Business-to-business data continues to challenge marketers, who need to identify and communicate with customers and prospects, but who run into thorny issues every day. Problems range from duplicates, to key-entry errors, to missing data elements, and beyond. Recently, Bernice Grossman and I worked with a group of savvy B2B marketers at a DMA conference to compile a list of difficult data problems. Here are six that will bring tears to your eyes—but don’t worry, we also offer some solutions.
- How do I find out the names of individuals who visit my website?
There are two ways to de-anonymize the website visit. First, add a registration invitation to your site. This could be an email sign-up, or a piece of gated content–like a white paper or research report–in exchange for providing important data elements like name, title, company name, address, phone, and email.
Second, use the IP address to identify the company from which the visitor arrived. This can be done by hand, using Google Analytics, or more easily by using any number of services that enable IP address look-up. Marketing automation systems are increasingly baking this option into their tools.
But the IP address method will still not get you the name of the visitor. You can infer the visitor’s interests and, possibly, role by looking at the time spent on various pages. And you can drop a cookie and retarget the visitor with text or banner ads later.
- Job titles are increasingly inconsistent—and proliferating. Categories like marketing manager and financial analyst don’t seem to work anymore.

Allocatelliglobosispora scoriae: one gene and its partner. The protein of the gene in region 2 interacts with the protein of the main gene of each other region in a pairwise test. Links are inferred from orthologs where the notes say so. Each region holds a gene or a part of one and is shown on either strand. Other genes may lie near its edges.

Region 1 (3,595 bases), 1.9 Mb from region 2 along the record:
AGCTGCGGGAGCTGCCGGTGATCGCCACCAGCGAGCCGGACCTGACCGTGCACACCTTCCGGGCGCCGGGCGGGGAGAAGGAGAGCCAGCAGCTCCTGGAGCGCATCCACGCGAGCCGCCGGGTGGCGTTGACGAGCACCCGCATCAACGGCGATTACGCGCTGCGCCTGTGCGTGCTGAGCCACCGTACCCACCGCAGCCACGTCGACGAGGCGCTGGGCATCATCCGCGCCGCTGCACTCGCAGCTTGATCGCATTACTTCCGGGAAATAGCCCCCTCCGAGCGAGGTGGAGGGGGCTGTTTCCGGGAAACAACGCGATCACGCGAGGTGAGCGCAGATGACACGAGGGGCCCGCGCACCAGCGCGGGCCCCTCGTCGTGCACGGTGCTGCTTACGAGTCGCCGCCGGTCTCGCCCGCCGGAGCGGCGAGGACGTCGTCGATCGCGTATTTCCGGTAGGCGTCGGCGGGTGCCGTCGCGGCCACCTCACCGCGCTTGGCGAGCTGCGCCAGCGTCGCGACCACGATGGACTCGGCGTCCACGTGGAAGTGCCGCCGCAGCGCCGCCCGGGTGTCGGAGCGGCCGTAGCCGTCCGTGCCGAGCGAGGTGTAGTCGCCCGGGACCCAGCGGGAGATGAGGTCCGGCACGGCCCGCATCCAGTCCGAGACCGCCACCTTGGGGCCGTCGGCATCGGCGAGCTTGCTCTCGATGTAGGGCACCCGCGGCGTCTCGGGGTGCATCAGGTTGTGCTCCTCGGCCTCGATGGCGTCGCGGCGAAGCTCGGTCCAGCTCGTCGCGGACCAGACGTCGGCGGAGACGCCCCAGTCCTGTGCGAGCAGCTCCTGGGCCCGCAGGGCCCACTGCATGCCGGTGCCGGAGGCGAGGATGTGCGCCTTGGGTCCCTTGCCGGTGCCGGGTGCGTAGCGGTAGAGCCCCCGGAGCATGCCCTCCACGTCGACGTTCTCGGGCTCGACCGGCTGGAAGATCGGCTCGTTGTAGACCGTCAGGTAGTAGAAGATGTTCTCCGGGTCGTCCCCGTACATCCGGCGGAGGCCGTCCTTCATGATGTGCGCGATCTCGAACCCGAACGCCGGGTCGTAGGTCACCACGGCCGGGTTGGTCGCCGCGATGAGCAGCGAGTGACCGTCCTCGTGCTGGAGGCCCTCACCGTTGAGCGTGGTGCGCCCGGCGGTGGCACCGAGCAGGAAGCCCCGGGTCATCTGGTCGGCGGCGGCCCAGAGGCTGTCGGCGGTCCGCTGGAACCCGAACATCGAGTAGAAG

Several companies offer job title standardization services, called something like title mapping, title translation, or title beautification. A resource like that is a good first step.
Then, consider sending an outbound email, perhaps with a follow-up phone call, positioned as a “contact verification” message. Invite the target to indicate his or her functional job title, from a list.
After that, you will be left with a relatively small list of remaining titles. At that point, you need to decide on a default for the rest of them. For example, anything that sounds like IT will go in an IT functional bucket. Depending on how often you query your customers, you can always gather answers to this question over time.
You are then faced with the remaining issue, which is far more difficult: namely, the crazy new titles that some people are using these days. We’ve seen bizarre titles like Chief Instigating Officer and Marketing Diva. With these, you have two options.
- Force aberrant titles into your standards, by hand, using your best guess. Use a default code for anything you can’t really figure out.
- Leave them as they are, and link them to a table of standardized job functions. But maintain the self-reported wacky title, too, so you can still address the person the way he or she wants to be addressed.
You might also consider using forced drop-down menus for job function and job title, at the point of key entry.
- How should I handle job changes? When an employee leaves and goes to another company, does his or her history with my company go along?
We are going to assume—a big assumption—that you actually know the person has gone to a new company. It’s more likely that you will not know. This is why it’s a good idea to do periodic de-duplications by functional title to get a sense of new names that have popped up at the companies in your database.
When you know that there is a job change and you have the new information, you must move the contact to the new company in your database. It’s a good idea to send along behavioral data like communications preferences. You might also add a LinkedIn profile URL to the record. If you believe the prior behavioral data is important, then take it as a duplicate, and put it in a separate field, not attributing it to the new company record.